In the short film you made for Bolon you can be seen dancing on the flooring. Is it a good surface for ballet or modern dance?
"When we created the film I was quite concerned about the Bolon floor because dancers are usually very picky about what surface they are dancing on. In most opera houses and other dance stages there is a specially laid dance floor. But Bolon actually worked out fine … only a couple of minor falls and bruises! What was quite funny was that we not only danced on the floor but we also made costumes out of it. We actually wore the floor! To be honest, its not the most comfortable piece of clothing I have ever worn... but it was definitely the most comfy floor I have ever worn!”
How did the Silence collaboration with Bolon come about? Bolon and Alexander Ekman share a passion for the unusual and unpredictable with both flooring company and choreographer dealing in traditional crafts but striving to challenge conventions…did these connections make for a helpful and inspirational factor during your collaboration?
“I think that the Eklund sisters were hungry to create something different from the beginning. They contacted me and we spoke about what we could do. I am always open for new challenges and love to try new things. So this seemed like a great and fun project to me. They were very receptive to my ideas and we clicked immediately. I always try to create things outside the box and I reckon Annica and Marie relate to that way of thinking as well.”
Of the two Eklund sisters, who is the best dancer? Annica or Marie?
“Hmmm. Its a tough call, I will have to take them both out dancing and then get back to you on this.”
How did the Silence collection inspire you?
“I wanted to create an entire world of the floor. Also, I wanted to work a lot with rhythm. I was extremely excited when I heard that Johan Söderberg agreed to edit the film. He works extremely and intensely with music and rhythm and he made an amazing edit of our material.”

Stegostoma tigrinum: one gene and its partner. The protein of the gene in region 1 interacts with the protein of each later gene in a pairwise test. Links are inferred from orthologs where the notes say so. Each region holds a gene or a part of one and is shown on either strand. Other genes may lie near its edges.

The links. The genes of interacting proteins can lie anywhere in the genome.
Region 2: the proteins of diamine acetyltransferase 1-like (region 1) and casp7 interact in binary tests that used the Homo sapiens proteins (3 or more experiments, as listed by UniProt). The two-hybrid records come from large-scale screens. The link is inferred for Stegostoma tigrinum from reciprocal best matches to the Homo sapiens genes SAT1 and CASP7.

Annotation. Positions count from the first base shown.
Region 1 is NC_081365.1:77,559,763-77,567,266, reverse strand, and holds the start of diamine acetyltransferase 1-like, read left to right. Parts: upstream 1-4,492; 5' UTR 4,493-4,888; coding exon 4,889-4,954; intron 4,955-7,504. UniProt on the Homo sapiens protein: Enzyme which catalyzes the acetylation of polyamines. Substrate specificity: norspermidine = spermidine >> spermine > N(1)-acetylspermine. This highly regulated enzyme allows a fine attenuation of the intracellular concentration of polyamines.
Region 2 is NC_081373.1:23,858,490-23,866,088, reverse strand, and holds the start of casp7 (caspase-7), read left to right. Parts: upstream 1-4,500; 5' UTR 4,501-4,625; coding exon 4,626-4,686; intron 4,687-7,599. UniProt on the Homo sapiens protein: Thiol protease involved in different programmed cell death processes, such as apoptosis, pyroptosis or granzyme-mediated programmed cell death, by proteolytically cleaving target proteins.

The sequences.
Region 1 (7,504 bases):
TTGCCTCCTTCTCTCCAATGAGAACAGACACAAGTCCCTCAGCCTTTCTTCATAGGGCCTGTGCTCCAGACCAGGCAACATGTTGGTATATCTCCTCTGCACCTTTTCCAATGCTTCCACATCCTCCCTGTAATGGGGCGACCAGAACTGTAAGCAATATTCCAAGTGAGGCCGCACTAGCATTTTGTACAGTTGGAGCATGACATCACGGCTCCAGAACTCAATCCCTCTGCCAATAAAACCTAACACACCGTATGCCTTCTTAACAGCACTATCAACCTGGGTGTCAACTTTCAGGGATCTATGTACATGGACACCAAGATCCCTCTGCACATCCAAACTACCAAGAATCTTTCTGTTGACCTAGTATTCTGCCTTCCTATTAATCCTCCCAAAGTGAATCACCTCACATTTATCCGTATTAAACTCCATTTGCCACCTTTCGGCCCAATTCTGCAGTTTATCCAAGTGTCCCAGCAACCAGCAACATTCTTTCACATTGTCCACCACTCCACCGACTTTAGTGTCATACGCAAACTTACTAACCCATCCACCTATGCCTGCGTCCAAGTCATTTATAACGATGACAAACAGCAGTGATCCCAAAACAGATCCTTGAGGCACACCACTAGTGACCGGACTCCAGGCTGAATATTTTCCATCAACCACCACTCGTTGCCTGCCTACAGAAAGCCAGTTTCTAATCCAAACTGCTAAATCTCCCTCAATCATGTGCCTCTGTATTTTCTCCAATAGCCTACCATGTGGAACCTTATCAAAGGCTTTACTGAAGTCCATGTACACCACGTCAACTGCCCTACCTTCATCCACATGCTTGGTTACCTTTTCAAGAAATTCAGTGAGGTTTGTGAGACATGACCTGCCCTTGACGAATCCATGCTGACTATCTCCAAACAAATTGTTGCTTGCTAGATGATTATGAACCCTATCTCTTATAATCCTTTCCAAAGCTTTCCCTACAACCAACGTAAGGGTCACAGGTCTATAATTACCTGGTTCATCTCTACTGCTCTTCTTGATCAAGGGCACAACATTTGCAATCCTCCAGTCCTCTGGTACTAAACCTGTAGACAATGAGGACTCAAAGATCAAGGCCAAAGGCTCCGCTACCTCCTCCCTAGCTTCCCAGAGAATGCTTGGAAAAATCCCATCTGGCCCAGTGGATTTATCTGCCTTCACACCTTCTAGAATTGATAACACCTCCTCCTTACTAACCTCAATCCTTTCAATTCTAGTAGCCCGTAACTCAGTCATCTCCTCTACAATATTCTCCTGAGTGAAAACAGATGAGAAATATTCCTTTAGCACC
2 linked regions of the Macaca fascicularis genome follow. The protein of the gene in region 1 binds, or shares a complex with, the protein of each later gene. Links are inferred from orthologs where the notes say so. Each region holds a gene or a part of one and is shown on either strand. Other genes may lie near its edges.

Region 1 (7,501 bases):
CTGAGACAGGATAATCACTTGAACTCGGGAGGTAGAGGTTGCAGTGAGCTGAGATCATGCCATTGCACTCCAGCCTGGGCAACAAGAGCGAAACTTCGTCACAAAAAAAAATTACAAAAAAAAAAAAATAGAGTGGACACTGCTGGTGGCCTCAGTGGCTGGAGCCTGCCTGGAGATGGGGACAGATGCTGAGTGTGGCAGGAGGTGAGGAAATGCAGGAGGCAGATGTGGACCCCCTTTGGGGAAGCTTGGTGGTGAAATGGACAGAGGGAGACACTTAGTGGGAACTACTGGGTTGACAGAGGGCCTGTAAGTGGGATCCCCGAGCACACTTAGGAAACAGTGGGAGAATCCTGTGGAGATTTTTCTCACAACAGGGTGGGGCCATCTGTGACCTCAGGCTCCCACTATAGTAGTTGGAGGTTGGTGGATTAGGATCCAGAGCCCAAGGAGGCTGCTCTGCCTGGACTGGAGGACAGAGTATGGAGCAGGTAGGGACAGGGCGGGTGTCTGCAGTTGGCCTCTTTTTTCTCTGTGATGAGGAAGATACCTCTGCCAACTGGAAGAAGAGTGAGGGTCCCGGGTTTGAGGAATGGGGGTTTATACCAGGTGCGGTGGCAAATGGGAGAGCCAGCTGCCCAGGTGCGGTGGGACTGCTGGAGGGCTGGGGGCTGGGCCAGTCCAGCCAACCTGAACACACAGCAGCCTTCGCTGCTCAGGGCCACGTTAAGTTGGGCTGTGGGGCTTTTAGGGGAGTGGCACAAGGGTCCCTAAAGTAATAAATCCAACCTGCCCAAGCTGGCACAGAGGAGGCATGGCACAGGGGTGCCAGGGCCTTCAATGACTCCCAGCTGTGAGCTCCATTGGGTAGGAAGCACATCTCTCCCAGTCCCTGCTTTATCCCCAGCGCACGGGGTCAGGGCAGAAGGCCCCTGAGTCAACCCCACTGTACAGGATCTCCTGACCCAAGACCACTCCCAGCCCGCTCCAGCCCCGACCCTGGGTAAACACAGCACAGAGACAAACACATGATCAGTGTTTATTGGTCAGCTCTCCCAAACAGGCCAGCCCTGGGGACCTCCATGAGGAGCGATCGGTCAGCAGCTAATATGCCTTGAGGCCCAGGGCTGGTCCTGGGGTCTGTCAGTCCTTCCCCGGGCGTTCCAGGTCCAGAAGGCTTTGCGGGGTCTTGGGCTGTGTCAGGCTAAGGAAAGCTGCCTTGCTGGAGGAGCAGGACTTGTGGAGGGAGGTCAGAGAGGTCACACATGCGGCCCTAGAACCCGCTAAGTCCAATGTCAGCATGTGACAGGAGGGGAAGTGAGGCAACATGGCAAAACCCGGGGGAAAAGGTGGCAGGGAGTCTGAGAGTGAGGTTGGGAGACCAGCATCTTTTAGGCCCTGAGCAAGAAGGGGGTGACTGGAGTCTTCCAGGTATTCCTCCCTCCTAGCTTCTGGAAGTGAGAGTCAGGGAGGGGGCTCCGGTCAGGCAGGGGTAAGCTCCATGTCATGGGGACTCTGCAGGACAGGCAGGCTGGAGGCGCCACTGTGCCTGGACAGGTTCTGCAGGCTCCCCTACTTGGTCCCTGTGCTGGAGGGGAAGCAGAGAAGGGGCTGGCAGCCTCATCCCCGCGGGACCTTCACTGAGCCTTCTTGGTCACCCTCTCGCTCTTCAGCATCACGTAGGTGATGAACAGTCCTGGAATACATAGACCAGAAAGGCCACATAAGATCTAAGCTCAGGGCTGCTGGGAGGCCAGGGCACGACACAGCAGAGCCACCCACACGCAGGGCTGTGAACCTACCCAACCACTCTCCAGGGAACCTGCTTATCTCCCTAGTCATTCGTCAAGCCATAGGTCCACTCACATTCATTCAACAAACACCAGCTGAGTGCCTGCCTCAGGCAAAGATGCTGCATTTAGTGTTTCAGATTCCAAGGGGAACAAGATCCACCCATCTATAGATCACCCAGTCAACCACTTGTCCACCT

Why did you decide to call the range Silence?
“The silence concept was given to me from Bolon. I think it definitely relates to the silent communication of movements – the wordless, dialogue-free expression of dance.”
In what way did you contribute to the set design in the film? How did you go about this?
“I worked with a great set designer and costume designer on this project. I basically gave them my general idea and they went wild with their imagination and delivered a fantastic set. We really had a great team on this production making it a lot of fun to create. There was that great ‘lets make this work’ atmosphere in the air. We were always looking for ways to solve everything ... I love it when a team finds that state of being.” As a choreographer, you love to challenge conventional perceptions of dance, often using some very unusual theatrical sets.
Would you ever consider incorporating Bolon into a stage production?
What are you working on right now? “
I am about to set off to India where I will study yoga for a month before I start the biggest production of my life; my own version of Swan Lake for the Norwegian National Ballet premiering at The Oslo Opera House in April 2014. It has a new score by Mikael Karlsson, costumes by Henrik Vibskov ... and a real lake on stage! So, I am heading to Oslo for yet another production meeting ... with a 16 metre pool, filled with 6,000 litres of water, we don’t want anything to go wrong on stage!”